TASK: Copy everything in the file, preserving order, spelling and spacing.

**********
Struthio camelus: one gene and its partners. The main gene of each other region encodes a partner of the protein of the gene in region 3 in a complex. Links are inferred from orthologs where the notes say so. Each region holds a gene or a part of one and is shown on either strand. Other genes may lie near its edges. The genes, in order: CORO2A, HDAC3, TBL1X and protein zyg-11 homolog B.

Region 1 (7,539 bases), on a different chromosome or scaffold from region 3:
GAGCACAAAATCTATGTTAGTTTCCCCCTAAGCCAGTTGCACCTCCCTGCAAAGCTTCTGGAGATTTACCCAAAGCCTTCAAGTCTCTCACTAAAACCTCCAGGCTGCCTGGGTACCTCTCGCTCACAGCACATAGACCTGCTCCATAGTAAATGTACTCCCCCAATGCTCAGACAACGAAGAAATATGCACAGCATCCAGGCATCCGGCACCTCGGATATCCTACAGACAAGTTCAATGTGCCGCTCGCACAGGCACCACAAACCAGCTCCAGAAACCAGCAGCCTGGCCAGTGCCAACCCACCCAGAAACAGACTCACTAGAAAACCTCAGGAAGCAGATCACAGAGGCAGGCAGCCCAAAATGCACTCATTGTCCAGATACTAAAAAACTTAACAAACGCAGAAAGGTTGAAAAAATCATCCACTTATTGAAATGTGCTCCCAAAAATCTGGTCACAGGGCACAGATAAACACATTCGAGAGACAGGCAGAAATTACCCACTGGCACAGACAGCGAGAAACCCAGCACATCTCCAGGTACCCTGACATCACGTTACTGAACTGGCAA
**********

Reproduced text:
Struthio camelus: one gene and its partners. The main gene of each other region encodes a partner of the protein of the gene in region 3 in a complex. Links are inferred from orthologs where the notes say so. Each region holds a gene or a part of one and is shown on either strand. Other genes may lie near its edges. The genes, in order: CORO2A, HDAC3, TBL1X and protein zyg-11 homolog B.

Region 1 (7,539 bases), on a different chromosome or scaffold from region 3:
GAGCACAAAATCTATGTTAGTTTCCCCCTAAGCCAGTTGCACCTCCCTGCAAAGCTTCTGGAGATTTACCCAAAGCCTTCAAGTCTCTCACTAAAACCTCCAGGCTGCCTGGGTACCTCTCGCTCACAGCACATAGACCTGCTCCATAGTAAATGTACTCCCCCAATGCTCAGACAACGAAGAAATATGCACAGCATCCAGGCATCCGGCACCTCGGATATCCTACAGACAAGTTCAATGTGCCGCTCGCACAGGCACCACAAACCAGCTCCAGAAACCAGCAGCCTGGCCAGTGCCAACCCACCCAGAAACAGACTCACTAGAAAACCTCAGGAAGCAGATCACAGAGGCAGGCAGCCCAAAATGCACTCATTGTCCAGATACTAAAAAACTTAACAAACGCAGAAAGGTTGAAAAAATCATCCACTTATTGAAATGTGCTCCCAAAAATCTGGTCACAGGGCACAGATAAACACATTCGAGAGACAGGCAGAAATTACCCACTGGCACAGACAGCGAGAAACCCAGCACATCTCCAGGTACCCTGACATCACGTTACTGAACTGGCAA